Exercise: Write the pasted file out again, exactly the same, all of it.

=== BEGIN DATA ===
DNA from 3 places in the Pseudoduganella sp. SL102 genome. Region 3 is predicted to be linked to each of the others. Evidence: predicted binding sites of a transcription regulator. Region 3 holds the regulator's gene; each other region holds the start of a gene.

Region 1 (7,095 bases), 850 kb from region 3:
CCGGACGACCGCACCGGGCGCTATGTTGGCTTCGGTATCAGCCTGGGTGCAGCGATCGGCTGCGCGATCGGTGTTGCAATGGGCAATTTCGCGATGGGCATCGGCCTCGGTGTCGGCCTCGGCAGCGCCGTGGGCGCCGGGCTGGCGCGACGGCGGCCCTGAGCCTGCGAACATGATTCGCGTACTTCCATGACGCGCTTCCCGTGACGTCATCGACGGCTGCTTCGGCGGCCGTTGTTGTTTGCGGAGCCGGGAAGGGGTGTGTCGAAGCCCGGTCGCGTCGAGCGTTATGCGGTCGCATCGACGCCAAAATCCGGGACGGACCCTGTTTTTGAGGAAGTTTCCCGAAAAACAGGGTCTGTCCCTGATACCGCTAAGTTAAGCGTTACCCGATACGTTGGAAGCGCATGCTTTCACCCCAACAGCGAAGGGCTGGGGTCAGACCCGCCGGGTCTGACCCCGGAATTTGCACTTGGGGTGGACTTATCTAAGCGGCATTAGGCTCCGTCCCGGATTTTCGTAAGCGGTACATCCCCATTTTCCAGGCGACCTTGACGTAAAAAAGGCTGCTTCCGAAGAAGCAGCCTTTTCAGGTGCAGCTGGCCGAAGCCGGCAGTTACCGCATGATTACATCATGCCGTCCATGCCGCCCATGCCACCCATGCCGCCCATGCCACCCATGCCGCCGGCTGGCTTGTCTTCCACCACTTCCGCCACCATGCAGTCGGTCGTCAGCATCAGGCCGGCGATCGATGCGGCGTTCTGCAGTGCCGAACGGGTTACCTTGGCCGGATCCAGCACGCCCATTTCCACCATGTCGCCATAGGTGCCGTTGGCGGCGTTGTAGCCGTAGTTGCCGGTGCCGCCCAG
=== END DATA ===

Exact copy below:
DNA from 3 places in the Pseudoduganella sp. SL102 genome. Region 3 is predicted to be linked to each of the others. Evidence: predicted binding sites of a transcription regulator. Region 3 holds the regulator's gene; each other region holds the start of a gene.

Region 1 (7,095 bases), 850 kb from region 3:
CCGGACGACCGCACCGGGCGCTATGTTGGCTTCGGTATCAGCCTGGGTGCAGCGATCGGCTGCGCGATCGGTGTTGCAATGGGCAATTTCGCGATGGGCATCGGCCTCGGTGTCGGCCTCGGCAGCGCCGTGGGCGCCGGGCTGGCGCGACGGCGGCCCTGAGCCTGCGAACATGATTCGCGTACTTCCATGACGCGCTTCCCGTGACGTCATCGACGGCTGCTTCGGCGGCCGTTGTTGTTTGCGGAGCCGGGAAGGGGTGTGTCGAAGCCCGGTCGCGTCGAGCGTTATGCGGTCGCATCGACGCCAAAATCCGGGACGGACCCTGTTTTTGAGGAAGTTTCCCGAAAAACAGGGTCTGTCCCTGATACCGCTAAGTTAAGCGTTACCCGATACGTTGGAAGCGCATGCTTTCACCCCAACAGCGAAGGGCTGGGGTCAGACCCGCCGGGTCTGACCCCGGAATTTGCACTTGGGGTGGACTTATCTAAGCGGCATTAGGCTCCGTCCCGGATTTTCGTAAGCGGTACATCCCCATTTTCCAGGCGACCTTGACGTAAAAAAGGCTGCTTCCGAAGAAGCAGCCTTTTCAGGTGCAGCTGGCCGAAGCCGGCAGTTACCGCATGATTACATCATGCCGTCCATGCCGCCCATGCCACCCATGCCGCCCATGCCACCCATGCCGCCGGCTGGCTTGTCTTCCACCACTTCCGCCACCATGCAGTCGGTCGTCAGCATCAGGCCGGCGATCGATGCGGCGTTCTGCAGTGCCGAACGGGTTACCTTGGCCGGATCCAGCACGCCCATTTCCACCATGTCGCCATAGGTGCCGTTGGCGGCGTTGTAGCCGTAGTTGCCGGTGCCGCCCAG